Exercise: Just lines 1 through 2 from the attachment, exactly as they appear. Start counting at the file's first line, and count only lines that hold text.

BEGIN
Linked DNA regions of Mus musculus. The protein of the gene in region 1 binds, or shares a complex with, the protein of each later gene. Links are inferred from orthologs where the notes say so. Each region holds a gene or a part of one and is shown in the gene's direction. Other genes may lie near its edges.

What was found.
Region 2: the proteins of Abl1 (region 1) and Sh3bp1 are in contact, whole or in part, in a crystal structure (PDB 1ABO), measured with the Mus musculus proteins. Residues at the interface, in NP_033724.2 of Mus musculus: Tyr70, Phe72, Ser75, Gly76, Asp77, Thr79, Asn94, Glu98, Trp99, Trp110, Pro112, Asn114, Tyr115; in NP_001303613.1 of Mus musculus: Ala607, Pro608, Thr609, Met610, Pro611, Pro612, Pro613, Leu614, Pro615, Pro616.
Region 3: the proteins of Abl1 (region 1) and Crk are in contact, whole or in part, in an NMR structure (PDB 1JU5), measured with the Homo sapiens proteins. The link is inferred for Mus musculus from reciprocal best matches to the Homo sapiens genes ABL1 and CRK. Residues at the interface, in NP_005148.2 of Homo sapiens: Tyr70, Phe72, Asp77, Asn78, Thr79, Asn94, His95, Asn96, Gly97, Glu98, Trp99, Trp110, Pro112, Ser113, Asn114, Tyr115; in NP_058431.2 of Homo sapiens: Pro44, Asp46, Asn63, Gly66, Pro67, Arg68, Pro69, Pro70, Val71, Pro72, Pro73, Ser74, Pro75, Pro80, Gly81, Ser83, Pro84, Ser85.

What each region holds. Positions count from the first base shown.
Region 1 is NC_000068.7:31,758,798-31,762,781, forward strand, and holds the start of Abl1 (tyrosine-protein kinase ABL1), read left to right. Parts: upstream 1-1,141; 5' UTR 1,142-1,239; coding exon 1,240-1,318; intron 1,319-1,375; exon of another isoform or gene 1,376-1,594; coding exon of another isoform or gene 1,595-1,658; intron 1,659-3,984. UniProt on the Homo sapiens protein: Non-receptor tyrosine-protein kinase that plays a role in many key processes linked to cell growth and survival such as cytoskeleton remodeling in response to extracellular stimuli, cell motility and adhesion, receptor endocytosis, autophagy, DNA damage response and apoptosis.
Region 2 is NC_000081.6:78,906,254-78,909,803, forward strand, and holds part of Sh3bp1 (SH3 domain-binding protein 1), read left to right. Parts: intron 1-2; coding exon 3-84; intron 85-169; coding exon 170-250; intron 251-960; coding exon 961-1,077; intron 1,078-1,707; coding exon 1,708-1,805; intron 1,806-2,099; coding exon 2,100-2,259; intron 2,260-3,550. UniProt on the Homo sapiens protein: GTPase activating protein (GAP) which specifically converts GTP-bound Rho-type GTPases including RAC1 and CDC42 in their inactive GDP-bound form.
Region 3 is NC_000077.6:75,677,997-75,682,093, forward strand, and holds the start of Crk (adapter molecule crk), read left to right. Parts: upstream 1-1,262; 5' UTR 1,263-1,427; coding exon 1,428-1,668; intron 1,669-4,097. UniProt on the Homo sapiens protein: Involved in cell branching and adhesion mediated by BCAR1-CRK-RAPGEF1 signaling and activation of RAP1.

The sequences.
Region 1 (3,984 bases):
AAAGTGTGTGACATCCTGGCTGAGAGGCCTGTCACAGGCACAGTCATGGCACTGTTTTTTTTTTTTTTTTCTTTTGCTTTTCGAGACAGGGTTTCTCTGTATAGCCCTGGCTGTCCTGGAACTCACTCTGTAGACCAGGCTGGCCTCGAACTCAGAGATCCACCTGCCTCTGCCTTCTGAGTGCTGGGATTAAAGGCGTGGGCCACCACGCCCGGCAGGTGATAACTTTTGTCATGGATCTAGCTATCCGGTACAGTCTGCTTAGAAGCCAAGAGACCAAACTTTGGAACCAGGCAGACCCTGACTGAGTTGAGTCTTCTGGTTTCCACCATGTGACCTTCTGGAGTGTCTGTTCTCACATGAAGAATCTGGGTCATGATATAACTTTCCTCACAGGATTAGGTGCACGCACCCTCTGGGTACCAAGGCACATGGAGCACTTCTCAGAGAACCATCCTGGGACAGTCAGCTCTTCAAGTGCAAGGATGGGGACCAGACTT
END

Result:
Linked DNA regions of Mus musculus. The protein of the gene in region 1 binds, or shares a complex with, the protein of each later gene. Links are inferred from orthologs where the notes say so. Each region holds a gene or a part of one and is shown in the gene's direction. Other genes may lie near its edges.

What was found.